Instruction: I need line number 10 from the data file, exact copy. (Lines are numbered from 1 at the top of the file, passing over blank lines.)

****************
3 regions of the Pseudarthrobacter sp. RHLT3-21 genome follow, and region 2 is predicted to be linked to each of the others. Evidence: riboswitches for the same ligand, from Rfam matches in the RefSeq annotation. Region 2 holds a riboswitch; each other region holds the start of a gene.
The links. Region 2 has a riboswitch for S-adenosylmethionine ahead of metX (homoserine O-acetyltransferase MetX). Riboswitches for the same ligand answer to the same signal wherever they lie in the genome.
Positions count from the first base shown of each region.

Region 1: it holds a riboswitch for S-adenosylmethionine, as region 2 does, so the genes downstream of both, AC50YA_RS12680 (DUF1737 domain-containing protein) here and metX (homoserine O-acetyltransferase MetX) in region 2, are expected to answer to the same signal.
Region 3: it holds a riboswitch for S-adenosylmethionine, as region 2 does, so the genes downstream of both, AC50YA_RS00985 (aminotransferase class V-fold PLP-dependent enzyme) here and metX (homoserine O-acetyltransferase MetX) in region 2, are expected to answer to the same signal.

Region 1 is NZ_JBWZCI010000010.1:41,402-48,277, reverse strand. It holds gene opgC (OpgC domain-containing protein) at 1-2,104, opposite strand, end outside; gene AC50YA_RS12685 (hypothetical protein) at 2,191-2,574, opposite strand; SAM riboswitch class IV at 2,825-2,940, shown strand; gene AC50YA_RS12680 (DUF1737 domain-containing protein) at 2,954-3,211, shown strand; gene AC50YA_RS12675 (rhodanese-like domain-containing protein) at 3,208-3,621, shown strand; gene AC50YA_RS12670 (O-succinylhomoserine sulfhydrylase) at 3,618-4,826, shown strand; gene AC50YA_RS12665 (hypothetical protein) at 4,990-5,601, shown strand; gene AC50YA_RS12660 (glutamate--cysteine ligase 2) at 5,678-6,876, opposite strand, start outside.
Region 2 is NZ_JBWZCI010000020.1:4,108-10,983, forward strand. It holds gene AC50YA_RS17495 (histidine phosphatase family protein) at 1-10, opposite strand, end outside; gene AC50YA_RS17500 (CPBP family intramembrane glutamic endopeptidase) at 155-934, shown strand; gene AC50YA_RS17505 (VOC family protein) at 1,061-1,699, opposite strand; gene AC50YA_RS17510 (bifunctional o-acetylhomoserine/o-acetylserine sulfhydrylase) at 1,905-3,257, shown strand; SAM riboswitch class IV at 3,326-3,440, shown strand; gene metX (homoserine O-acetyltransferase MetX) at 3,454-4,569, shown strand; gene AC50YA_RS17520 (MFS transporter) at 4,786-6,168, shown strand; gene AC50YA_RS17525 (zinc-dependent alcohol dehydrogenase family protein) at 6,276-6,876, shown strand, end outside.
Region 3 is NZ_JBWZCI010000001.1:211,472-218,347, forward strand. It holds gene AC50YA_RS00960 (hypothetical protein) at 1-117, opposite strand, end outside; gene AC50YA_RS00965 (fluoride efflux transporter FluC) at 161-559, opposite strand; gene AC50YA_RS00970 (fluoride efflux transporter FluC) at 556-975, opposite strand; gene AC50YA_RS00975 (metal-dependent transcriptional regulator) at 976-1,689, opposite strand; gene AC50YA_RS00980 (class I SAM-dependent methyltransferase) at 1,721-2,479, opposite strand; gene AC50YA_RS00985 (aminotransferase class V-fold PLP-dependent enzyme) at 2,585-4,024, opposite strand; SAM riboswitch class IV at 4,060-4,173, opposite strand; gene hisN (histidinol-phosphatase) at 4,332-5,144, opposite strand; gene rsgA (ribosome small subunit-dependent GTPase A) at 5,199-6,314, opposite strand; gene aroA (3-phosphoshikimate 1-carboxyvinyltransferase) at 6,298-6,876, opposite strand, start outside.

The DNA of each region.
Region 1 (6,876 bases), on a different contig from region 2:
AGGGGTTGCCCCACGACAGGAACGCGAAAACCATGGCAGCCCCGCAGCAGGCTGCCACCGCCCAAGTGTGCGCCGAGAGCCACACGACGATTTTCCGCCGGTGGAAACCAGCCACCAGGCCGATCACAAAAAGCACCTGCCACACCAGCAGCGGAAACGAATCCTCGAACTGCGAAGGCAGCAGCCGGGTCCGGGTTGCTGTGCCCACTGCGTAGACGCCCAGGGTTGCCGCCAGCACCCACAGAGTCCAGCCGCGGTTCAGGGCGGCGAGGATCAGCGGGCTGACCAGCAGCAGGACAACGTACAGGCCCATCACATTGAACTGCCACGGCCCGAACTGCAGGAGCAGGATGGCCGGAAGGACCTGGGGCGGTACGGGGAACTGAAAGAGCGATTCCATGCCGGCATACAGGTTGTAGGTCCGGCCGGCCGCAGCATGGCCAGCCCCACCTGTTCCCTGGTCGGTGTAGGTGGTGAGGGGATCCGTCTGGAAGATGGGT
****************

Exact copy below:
Region 1 (6,876 bases), on a different contig from region 2: